Caffeine Without the Drop.
Are you a coffee drinker looking to switch over to tea, but who still needs coffee-quantities of caffeine in your life? Mate (or Yerba Mate) may be the drink for you. It’s a caffeinated drink from South America, but it isn’t coffee. It’s brewed like tea, but it isn’t tea. It’s a totally separate plant, with a totally separate story.
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Mate (pronounced mah-tay, not like the British slang for friend) is the national infusion of Argentina. It’s a major part of Argentinean and Paraguayan culture, and also popular in Bolivia, Brazil, and Uruguay. It’s traditionally consumed out of a gourd, which the leaves are steeped directly in. A straw called a bombilla sifts out the leaves, and careful arrangement of them reduces the amount of fine silt that passes through the straw. The mate is traditionally passed around a group of people, who all drink from the same gourd.
However, if you aren’t in South America, you can enjoy your mate just like tea. Because it is an herbal, and not true tea, you cannot burn the leaves by using too hot of water, and cannot oversteep it. You can brew it in your favorite mug, if you don’t have a traditional gourd, and can brew it in any of our infusers. In northern Brazil, it’s frequently enjoyed with sugar, honey, or lemon, very much like tea.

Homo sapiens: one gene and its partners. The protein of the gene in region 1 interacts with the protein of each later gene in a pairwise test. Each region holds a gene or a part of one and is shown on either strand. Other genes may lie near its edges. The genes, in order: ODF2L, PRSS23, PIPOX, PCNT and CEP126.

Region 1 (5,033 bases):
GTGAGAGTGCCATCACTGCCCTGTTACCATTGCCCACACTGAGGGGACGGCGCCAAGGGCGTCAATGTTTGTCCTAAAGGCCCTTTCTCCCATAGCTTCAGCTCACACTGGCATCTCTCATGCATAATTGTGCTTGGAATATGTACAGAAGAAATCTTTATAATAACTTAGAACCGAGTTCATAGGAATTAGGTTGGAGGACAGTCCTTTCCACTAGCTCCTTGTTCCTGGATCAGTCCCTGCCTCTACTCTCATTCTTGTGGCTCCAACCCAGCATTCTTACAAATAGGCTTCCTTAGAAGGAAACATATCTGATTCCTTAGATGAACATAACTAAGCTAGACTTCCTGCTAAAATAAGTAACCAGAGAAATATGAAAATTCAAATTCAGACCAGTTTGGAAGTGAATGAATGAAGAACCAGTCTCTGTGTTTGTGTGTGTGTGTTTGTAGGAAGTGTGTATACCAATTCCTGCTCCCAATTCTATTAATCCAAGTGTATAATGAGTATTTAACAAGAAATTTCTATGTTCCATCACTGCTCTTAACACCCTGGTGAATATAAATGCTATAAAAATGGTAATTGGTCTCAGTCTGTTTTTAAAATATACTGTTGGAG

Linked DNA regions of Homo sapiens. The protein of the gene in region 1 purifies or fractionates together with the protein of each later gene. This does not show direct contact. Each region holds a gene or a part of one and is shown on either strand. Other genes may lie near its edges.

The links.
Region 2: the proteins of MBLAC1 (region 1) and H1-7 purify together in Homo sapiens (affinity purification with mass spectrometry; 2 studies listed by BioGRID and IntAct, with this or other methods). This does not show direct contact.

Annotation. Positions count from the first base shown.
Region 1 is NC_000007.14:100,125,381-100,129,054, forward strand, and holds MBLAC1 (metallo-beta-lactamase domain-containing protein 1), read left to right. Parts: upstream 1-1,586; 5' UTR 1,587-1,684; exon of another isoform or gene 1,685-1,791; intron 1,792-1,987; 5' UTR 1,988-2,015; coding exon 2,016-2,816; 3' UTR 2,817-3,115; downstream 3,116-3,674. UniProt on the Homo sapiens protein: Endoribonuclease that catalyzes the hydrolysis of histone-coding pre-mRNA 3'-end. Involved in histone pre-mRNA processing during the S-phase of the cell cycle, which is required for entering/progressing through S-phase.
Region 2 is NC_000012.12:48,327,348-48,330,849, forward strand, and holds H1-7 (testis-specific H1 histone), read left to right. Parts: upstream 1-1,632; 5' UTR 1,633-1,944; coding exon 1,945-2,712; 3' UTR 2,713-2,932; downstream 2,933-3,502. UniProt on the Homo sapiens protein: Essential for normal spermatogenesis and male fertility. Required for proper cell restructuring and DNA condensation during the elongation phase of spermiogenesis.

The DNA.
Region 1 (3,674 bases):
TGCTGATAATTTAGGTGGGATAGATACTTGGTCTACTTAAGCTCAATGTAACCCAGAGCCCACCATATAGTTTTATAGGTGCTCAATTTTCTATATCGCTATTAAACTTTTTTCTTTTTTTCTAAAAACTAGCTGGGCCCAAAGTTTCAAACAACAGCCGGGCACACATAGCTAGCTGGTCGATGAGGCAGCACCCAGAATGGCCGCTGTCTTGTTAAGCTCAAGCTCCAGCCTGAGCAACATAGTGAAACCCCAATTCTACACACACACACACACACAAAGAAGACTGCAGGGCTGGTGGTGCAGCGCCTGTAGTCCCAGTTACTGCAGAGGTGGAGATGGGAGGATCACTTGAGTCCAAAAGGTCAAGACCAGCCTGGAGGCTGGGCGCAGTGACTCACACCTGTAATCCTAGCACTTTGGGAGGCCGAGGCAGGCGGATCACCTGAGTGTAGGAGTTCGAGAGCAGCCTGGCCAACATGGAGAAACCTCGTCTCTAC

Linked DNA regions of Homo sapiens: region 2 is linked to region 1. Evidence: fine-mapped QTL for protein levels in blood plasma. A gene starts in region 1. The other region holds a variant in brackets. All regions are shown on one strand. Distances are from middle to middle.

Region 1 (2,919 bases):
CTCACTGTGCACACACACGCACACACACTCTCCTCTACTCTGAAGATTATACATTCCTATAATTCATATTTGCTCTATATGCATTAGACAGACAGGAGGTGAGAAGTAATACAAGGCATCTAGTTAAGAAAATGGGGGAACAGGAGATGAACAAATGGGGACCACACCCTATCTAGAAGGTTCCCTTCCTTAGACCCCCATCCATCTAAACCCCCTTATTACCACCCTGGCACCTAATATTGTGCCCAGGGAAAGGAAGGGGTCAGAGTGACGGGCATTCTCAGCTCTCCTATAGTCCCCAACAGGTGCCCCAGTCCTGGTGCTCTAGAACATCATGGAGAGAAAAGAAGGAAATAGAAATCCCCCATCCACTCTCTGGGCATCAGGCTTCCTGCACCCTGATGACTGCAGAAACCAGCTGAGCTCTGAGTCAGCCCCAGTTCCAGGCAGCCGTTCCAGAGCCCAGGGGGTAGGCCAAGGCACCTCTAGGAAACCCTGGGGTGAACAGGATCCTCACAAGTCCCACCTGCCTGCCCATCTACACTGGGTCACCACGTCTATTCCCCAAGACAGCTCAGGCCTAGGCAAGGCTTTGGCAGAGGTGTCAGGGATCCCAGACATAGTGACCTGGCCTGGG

Mate has about as much caffeine as coffee, but is much less acidic. Therefore, if you’re someone with the sort of stressful lifestyle that tends to come with that constant coffee-stomach (you know who you are), and refuse to consider the option of mellowing out some (please relax and try the rooibos), mate is a good idea. I also recommend blending it with ginger, which is good for a sour stomach, and lemongrass, which is full of vitamin C.
Unlike your morning cup of coffee, mate also has even more antioxidants than green tea. If you’re unfamiliar with antioxidants, I discuss them a little in this blog post, but they’re what make blueberries, wine, and chocolate all “healthy”. Antioxidants fight free radicals, which is to say, they reduce your risk of cancer.
While mate is full of caffeine, it is not a true tea, which means that it doesn’t have L-theanine, an amino acid which promotes focus, and which we talk about a little in this blog post. If you’re still looking for that boost, I recommend blending it with a black tea (Blue Sapphire especially), or a hardier green, such as Osprey Gunpowder. I recommend this green tea in particular because mate is an herbal, and should therefore be brewed at a temperature close to boiling, and Gunpowder does a better job of standing up to heat than most greens, which should in general be brewed at 160-180 degrees.
Learn more about Mate on Wikipedia
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